Willie Rogers, the last member of the original Tuskegee Airmen, dead at 101
Rogers was awarded the Congressional Gold Medal in 2007
The last member of the original Tuskegee Airmen, Willie Rogers of St. Petersburg, Florida, died Monday. He was 101 years old. The Airmen were members of the first African-American military aviation squadron in U.S. armed forces history.
“He didn’t like a lot of fuss,” said Clinton Glover, Rogers’ nephew. “He was humble. That’s who he was.”
Rogers was drafted into the U.S. Army in 1942 and served as a member of the logistics team in the 100th Air Engineer Squad and the Red Tail Angels. During a mission in Italy, Rogers was shot in the stomach and leg by German soldiers in January 1943. He spent three months in a London hospital recovering from his wounds.
On April 29, 1945, following Germany’s surrender and the liberation of the Dachau concentration camp, Rogers, along with other American troops, took inventory of the camp.
Former President George W. Bush welcomed the Tuskegee Airmen’s 300 surviving members to the White House in 2007 and awarded each of them the Congressional Gold Medal. Neither Rogers nor his daughters, Felicia Rogers and Veronica Williams, attended the ceremony, and they didn’t even know about their father’s participation with the group until 2012.
The Tampa Bay Times reported that “part of the reason for that silence, he’d tell his family, was because his work was on the ground in logistics and administration, not in the sky where the heroics took place.”
Six years later in November 2013, Rogers received his Congressional Gold Medal. Besides that award, Rogers’ portrait was placed in the St. Petersburg Museum of History, and he received the keys to the cities of Lakeland and St. Petersburg, Florida.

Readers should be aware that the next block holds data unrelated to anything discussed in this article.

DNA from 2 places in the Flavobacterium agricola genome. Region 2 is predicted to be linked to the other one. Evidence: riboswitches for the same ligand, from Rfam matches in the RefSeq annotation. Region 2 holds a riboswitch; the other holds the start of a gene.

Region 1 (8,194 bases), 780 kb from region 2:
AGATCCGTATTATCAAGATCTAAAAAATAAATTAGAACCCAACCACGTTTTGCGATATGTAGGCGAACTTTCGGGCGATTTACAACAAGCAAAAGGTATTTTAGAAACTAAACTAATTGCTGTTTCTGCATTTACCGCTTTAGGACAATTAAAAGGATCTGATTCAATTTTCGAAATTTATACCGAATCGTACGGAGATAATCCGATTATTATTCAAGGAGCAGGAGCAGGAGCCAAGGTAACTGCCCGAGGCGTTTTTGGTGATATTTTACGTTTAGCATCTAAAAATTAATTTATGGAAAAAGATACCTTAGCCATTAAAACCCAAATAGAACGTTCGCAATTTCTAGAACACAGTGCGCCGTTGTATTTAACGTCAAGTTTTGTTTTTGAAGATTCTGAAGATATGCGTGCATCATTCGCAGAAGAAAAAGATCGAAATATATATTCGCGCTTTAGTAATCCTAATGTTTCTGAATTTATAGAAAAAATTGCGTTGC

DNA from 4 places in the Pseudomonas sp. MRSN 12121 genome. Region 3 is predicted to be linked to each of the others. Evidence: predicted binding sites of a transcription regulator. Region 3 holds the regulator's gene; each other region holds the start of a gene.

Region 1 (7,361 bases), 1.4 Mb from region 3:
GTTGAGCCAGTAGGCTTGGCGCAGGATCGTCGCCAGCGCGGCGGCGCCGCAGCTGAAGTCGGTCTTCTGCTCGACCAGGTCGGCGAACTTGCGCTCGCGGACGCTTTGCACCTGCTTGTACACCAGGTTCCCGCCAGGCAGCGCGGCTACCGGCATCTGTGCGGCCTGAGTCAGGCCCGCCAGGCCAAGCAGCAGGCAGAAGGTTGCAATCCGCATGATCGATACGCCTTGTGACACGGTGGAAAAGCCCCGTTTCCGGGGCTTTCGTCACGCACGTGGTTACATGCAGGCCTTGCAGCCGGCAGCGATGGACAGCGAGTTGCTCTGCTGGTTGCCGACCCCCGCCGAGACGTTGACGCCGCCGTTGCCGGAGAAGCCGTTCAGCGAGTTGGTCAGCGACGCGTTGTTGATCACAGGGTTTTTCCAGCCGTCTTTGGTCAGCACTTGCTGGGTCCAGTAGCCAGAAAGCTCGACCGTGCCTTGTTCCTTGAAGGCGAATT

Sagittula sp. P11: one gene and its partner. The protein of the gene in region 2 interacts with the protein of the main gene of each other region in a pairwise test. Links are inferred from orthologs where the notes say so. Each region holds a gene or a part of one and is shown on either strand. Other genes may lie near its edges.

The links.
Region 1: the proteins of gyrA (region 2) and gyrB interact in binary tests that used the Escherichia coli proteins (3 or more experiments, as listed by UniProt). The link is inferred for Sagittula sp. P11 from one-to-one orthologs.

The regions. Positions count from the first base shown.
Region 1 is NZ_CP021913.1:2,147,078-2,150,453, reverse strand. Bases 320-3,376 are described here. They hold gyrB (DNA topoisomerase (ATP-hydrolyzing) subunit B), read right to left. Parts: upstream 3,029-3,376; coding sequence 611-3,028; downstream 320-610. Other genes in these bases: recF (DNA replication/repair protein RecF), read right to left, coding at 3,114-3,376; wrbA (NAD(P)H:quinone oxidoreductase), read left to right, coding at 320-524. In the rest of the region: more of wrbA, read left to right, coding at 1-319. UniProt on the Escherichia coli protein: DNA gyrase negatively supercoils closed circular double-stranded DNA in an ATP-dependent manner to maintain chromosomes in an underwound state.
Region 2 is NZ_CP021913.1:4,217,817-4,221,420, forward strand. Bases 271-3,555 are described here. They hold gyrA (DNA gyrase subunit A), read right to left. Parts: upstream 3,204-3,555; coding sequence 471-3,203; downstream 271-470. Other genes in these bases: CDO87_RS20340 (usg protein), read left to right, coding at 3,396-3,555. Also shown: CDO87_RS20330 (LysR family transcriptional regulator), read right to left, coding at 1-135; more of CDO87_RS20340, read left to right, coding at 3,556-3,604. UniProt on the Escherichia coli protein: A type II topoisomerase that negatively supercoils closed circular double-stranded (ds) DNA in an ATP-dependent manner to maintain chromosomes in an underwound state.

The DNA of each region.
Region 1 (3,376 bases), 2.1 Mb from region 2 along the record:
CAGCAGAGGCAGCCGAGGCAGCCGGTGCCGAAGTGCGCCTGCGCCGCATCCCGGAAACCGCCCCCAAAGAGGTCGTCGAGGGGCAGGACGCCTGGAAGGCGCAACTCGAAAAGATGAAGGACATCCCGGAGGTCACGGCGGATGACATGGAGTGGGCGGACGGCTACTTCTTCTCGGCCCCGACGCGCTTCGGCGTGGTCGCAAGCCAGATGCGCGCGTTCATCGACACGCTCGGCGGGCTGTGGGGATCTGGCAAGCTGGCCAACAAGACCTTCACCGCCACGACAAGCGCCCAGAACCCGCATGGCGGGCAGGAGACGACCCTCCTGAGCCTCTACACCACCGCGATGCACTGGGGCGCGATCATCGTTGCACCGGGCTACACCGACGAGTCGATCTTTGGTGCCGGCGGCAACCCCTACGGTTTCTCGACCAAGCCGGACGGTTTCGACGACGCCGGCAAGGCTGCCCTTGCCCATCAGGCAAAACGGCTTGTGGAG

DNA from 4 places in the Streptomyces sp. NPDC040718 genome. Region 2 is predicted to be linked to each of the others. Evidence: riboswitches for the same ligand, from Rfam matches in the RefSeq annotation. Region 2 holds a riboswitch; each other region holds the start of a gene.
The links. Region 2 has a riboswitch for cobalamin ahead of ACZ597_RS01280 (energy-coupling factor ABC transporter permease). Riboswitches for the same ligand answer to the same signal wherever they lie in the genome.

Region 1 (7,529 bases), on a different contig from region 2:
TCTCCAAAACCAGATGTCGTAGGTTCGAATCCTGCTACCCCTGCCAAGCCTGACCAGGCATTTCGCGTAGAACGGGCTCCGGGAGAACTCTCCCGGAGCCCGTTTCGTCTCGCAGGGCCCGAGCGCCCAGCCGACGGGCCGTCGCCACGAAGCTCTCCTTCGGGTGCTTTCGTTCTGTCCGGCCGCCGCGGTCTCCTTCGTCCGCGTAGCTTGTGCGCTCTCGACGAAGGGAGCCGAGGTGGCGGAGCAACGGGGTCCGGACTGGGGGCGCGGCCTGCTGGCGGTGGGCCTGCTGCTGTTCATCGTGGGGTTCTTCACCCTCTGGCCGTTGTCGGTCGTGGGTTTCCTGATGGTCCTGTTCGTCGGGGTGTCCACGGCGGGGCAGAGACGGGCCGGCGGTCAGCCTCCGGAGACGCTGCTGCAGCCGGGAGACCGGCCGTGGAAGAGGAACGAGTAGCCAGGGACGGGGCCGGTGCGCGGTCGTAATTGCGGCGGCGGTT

“He would always say there were many who deserved attention more, but were not here to receive it,” Williams said.
Rogers lived in St. Petersburg after the war and opened his own business — Rogers Radio Sales and Services. He was born in Apalachicola, Florida, in 1915.
From 1942 to 1946, approximately 15,000 men and women participated in the Tuskegee Institute during World War II. The U.S. military trained civilians as part of the Tuskegee Experience, starting in May 1940 when students completed their pilot training program.
The Tuskegee Airmen would turn out to be one of the most successful fighter units in U.S. history — fighting in more than 200 combat missions and never losing a single bomber to enemy fire. No other group can claim that achievement.
Although African-Americans were often discriminated against while serving in the military, Rogers was still able to put that into perspective.
“He could give dates, names, locations of events from the war,” Williams said. “But he didn’t like to give specifics about what occurred to him. He saw things that were bad. And he experienced treatment because he was African-American that wasn’t fair.
“He recognized that we as a people, and he as a black man, have come a long way, but that there is still more to go. But in God’s eyes, there is no color, he’d say. We are all one and he lived by the greatest commandment — to love one another.”